A: There have been many proposals ever since ICANN was formed to have some sort of distributed maintenance of the TLDs. But it always comes down to you seeing the same .com site as I do — the same address pointing to the same site for all Internet users. You still have to centralize or at least distribute the mapping. Some people are looking at geographic addressing, although it doesn’t scale.

Q: Do you think Trump could make the US more like China in terms of the Internet?

A: Trump signed on to Cruz’s position on IANA. The security issue is a big one, very real. The gut reaction to recent DDOS
attacks is to fix that rather than to look at the root cause, which was crappy devices. The Chinese government controls the Net in China by making everyone go through a central, national connection. Most countries don’t do that. OTOH, England is imposing very strict content

rules that all ISPs have to obey. We may be moving to a telephony model, which is a Westphalian
idea of national Internets.

Q: The Net seems to need other things internationally controlled, e.g. buffer bloat. Peer pressure seems to be the only way: you throw people off who disagree.

A: IANA doesn’t have agreements with service providers. Buffer bloat is a real issue but it only affects the people who have it, unlike the IoT DDOS attack that affected us all. Are you going to kick off people who’s home security cameras are insecure?

Q: Russia seems to be taking the opposite approach. It has lots of connections coming into it, perhaps for fear that someone would cut them off. Terrorist groups are cutting cables, botnets, etc.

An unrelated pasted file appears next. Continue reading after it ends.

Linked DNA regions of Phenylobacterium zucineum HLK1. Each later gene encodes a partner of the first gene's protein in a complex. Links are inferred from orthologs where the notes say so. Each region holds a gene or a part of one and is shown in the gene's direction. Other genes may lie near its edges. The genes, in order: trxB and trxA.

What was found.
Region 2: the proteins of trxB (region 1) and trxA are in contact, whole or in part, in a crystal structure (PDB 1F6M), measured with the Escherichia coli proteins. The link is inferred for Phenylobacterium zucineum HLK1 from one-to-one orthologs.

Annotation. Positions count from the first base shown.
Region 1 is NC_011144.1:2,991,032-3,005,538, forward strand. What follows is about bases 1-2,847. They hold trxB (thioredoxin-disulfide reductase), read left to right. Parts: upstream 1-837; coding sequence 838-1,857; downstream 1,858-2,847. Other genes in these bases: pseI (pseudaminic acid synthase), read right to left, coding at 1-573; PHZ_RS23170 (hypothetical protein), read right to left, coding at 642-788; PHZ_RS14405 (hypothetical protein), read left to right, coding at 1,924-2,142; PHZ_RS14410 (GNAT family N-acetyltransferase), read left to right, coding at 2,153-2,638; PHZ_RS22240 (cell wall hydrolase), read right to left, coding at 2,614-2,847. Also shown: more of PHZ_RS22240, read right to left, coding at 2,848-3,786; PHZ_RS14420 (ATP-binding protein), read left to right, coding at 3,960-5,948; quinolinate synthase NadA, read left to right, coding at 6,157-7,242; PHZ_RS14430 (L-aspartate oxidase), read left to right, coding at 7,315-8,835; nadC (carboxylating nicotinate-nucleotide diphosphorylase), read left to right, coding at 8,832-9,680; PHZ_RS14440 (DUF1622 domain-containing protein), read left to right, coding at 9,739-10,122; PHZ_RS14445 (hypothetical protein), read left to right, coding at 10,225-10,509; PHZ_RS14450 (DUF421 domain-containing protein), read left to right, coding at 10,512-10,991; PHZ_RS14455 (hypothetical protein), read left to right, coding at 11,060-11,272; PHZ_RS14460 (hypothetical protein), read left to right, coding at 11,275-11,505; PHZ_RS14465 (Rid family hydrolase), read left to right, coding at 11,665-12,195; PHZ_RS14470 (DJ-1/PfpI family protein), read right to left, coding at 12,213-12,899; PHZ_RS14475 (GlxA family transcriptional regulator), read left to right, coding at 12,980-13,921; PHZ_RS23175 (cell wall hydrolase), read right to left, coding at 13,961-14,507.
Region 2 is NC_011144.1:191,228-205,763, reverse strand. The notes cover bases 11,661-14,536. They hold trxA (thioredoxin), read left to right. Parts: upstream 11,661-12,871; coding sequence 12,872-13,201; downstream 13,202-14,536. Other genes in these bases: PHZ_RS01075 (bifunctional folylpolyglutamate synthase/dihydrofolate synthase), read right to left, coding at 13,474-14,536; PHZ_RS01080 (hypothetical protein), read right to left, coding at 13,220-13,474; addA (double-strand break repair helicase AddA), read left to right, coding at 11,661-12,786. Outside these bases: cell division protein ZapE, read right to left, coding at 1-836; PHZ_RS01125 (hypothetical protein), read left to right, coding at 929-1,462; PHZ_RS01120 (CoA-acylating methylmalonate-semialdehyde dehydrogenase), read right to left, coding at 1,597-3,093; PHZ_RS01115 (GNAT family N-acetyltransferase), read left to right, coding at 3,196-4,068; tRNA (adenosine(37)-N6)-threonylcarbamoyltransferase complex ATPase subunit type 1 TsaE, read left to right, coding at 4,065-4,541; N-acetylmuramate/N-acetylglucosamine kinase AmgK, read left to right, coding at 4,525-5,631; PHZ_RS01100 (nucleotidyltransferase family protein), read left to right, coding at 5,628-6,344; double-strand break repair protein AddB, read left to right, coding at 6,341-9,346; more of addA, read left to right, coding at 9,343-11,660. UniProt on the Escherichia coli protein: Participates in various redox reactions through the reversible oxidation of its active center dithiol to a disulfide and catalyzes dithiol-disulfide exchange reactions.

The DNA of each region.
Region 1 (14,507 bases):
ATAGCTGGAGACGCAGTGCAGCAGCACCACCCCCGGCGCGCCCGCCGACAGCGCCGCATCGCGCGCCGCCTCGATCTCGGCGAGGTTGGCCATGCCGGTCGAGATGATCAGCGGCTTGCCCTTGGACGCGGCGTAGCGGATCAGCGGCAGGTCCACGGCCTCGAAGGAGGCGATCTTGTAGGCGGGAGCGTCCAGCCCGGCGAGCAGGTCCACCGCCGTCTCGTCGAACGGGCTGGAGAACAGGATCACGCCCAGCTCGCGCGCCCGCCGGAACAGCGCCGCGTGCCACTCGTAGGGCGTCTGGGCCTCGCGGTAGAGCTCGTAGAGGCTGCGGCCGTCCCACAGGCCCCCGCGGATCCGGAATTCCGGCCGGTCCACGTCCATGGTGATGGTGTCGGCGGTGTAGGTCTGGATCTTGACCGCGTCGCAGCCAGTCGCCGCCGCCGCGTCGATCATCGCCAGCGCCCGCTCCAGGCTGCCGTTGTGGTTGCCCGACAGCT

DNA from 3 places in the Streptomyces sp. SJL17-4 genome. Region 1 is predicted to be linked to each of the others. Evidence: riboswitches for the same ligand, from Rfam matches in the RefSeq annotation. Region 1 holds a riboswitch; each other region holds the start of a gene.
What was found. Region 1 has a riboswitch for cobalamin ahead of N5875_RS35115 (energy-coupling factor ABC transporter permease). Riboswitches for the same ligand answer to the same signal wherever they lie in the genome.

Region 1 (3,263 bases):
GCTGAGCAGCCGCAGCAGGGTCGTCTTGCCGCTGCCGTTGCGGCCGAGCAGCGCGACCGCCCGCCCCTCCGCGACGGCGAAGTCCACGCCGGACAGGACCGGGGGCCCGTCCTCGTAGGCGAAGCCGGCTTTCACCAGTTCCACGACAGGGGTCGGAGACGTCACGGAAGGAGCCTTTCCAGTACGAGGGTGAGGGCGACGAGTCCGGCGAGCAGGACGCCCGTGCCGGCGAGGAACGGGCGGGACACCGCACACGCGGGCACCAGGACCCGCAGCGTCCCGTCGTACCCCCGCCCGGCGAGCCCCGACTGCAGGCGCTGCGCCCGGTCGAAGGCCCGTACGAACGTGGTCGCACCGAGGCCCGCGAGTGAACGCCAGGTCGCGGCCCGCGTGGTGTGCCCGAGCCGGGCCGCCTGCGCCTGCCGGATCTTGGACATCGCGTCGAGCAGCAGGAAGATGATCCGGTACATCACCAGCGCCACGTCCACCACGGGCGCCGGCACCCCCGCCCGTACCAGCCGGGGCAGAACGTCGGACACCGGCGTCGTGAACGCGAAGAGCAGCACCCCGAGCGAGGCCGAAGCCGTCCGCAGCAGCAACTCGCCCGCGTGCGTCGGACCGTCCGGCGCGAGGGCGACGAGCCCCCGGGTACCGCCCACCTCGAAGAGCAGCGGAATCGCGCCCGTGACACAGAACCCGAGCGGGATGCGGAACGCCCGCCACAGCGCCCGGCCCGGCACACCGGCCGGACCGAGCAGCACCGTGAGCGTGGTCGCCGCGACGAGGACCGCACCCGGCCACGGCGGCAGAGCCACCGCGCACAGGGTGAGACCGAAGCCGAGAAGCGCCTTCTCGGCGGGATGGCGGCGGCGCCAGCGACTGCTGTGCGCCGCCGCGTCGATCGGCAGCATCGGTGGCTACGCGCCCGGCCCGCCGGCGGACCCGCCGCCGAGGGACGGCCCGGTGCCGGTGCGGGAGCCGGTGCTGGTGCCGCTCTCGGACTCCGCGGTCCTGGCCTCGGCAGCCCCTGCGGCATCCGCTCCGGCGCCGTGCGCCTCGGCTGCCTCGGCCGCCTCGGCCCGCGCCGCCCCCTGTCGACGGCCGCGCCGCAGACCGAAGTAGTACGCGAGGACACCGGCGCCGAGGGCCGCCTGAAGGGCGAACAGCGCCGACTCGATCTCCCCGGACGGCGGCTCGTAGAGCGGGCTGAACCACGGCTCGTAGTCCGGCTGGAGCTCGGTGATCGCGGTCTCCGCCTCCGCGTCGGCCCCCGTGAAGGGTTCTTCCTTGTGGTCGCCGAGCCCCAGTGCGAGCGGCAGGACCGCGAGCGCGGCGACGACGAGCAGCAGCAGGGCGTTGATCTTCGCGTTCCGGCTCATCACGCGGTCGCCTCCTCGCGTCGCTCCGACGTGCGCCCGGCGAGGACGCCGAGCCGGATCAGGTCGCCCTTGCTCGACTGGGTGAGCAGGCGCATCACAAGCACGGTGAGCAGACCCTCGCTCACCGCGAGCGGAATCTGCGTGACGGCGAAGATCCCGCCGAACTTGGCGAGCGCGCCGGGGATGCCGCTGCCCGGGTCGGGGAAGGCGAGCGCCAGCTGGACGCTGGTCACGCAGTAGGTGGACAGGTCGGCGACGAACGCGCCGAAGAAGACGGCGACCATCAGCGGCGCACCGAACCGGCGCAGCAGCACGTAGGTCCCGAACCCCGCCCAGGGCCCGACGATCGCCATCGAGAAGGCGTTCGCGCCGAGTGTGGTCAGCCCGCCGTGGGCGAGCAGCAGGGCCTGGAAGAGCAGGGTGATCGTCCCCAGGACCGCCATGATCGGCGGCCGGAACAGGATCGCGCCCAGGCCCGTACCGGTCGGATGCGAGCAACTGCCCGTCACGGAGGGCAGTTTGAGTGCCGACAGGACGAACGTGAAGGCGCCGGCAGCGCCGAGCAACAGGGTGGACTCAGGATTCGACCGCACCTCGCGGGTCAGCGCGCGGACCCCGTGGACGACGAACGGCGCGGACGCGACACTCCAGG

A: Great question. It’s not clear there’s an answer.

Q: With IPv6 there are many more address spaces to give out. How does that change things?

A: The DNS is an amazing success story. It scales extremely well … although there are scaling issues with the backbone routing systems, which are big and expensive. “That’s one of the issues we wanted to address when we did IPv6.”

Q: You said that ICANN has a spotty history of transparency. What role do you think ICANN is going to play going forward? Can it improve on its track record?

A: I’m not sure that it’s relevant. IANA’s functions are not a governance function. The only thing like a governance issue are the TLDs and ICANN has already blown that.

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June 25, 2016

TED, scraped

TED used to have an open API. TED no longer supports its open API. I want to do a little exploring of what the world looks like to TED, so I scraped the data from 2,228 TED Talk pages. This includes the title, author, tags, description, link to the transcript, number of times shared, and year. You can get it from here. (I named it tedTalksMetadata.txt, but it’s really a JSON file.)

“Scraping” means having a computer program look at the HTML underneath a Web page and try to figure out which elements refer to what. Scraping is always a chancy enterprise because the cues indicating which text is,say, the date and which is the title may be inconsistent across pages, and may be changed by the owners at any time. So I did the best I could, which is not very good. (Sometimes page owners aren’t happy about being scraped, but in this case it only meant one visit for each page, which is not a lot of burden for a site that has pages that get hundreds of thousands and sometimes millions of visits. If they really don’t want to be scraped, they could re-open their API, which provides far more reliable info far more efficiently.)

I’ve also posted at GitHub the php scripts I wrote to do the scraping. Please don’t laugh.